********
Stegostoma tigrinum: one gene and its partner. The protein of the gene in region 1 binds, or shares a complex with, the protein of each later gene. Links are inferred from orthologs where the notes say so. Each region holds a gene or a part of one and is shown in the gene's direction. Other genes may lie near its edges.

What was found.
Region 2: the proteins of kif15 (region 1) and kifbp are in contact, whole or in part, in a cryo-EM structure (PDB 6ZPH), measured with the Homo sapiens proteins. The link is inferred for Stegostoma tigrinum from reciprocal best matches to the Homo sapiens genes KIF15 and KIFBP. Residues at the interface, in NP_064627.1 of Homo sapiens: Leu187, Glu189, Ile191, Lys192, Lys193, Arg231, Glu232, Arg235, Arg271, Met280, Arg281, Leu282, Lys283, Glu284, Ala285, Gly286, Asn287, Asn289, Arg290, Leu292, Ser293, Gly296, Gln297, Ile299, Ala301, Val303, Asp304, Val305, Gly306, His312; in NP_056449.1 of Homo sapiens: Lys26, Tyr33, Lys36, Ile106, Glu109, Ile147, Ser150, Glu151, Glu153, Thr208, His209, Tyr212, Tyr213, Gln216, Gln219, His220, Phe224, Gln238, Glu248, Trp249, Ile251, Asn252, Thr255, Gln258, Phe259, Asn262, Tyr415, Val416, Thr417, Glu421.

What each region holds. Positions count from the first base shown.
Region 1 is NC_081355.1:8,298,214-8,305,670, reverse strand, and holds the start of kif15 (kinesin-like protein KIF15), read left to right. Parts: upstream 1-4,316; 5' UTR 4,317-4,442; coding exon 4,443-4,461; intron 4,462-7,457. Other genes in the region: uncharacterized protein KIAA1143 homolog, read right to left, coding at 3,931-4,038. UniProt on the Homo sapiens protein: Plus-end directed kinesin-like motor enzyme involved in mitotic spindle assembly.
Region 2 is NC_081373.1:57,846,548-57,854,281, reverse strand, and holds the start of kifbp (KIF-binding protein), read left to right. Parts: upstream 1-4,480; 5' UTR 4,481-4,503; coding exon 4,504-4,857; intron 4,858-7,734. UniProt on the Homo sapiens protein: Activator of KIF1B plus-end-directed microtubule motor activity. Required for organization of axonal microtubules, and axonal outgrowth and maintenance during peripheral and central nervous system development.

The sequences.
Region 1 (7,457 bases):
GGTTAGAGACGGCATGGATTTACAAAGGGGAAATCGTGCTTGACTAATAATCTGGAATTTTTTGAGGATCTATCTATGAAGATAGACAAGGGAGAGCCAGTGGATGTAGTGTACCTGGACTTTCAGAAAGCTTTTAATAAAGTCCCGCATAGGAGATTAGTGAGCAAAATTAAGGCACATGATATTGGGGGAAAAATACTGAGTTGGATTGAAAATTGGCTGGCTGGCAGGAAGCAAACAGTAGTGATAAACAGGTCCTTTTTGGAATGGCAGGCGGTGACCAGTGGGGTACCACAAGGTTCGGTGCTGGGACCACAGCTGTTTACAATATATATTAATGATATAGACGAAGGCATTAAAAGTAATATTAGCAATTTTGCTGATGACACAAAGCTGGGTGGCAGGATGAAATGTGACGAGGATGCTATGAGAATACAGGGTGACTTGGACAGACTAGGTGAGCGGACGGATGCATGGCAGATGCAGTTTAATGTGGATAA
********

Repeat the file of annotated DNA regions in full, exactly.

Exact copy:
Stegostoma tigrinum: one gene and its partner. The protein of the gene in region 1 binds, or shares a complex with, the protein of each later gene. Links are inferred from orthologs where the notes say so. Each region holds a gene or a part of one and is shown in the gene's direction. Other genes may lie near its edges.

What was found.
Region 2: the proteins of kif15 (region 1) and kifbp are in contact, whole or in part, in a cryo-EM structure (PDB 6ZPH), measured with the Homo sapiens proteins. The link is inferred for Stegostoma tigrinum from reciprocal best matches to the Homo sapiens genes KIF15 and KIFBP. Residues at the interface, in NP_064627.1 of Homo sapiens: Leu187, Glu189, Ile191, Lys192, Lys193, Arg231, Glu232, Arg235, Arg271, Met280, Arg281, Leu282, Lys283, Glu284, Ala285, Gly286, Asn287, Asn289, Arg290, Leu292, Ser293, Gly296, Gln297, Ile299, Ala301, Val303, Asp304, Val305, Gly306, His312; in NP_056449.1 of Homo sapiens: Lys26, Tyr33, Lys36, Ile106, Glu109, Ile147, Ser150, Glu151, Glu153, Thr208, His209, Tyr212, Tyr213, Gln216, Gln219, His220, Phe224, Gln238, Glu248, Trp249, Ile251, Asn252, Thr255, Gln258, Phe259, Asn262, Tyr415, Val416, Thr417, Glu421.

What each region holds. Positions count from the first base shown.
Region 1 is NC_081355.1:8,298,214-8,305,670, reverse strand, and holds the start of kif15 (kinesin-like protein KIF15), read left to right. Parts: upstream 1-4,316; 5' UTR 4,317-4,442; coding exon 4,443-4,461; intron 4,462-7,457. Other genes in the region: uncharacterized protein KIAA1143 homolog, read right to left, coding at 3,931-4,038. UniProt on the Homo sapiens protein: Plus-end directed kinesin-like motor enzyme involved in mitotic spindle assembly.
Region 2 is NC_081373.1:57,846,548-57,854,281, reverse strand, and holds the start of kifbp (KIF-binding protein), read left to right. Parts: upstream 1-4,480; 5' UTR 4,481-4,503; coding exon 4,504-4,857; intron 4,858-7,734. UniProt on the Homo sapiens protein: Activator of KIF1B plus-end-directed microtubule motor activity. Required for organization of axonal microtubules, and axonal outgrowth and maintenance during peripheral and central nervous system development.

The sequences.
Region 1 (7,457 bases):
GGTTAGAGACGGCATGGATTTACAAAGGGGAAATCGTGCTTGACTAATAATCTGGAATTTTTTGAGGATCTATCTATGAAGATAGACAAGGGAGAGCCAGTGGATGTAGTGTACCTGGACTTTCAGAAAGCTTTTAATAAAGTCCCGCATAGGAGATTAGTGAGCAAAATTAAGGCACATGATATTGGGGGAAAAATACTGAGTTGGATTGAAAATTGGCTGGCTGGCAGGAAGCAAACAGTAGTGATAAACAGGTCCTTTTTGGAATGGCAGGCGGTGACCAGTGGGGTACCACAAGGTTCGGTGCTGGGACCACAGCTGTTTACAATATATATTAATGATATAGACGAAGGCATTAAAAGTAATATTAGCAATTTTGCTGATGACACAAAGCTGGGTGGCAGGATGAAATGTGACGAGGATGCTATGAGAATACAGGGTGACTTGGACAGACTAGGTGAGCGGACGGATGCATGGCAGATGCAGTTTAATGTGGATAA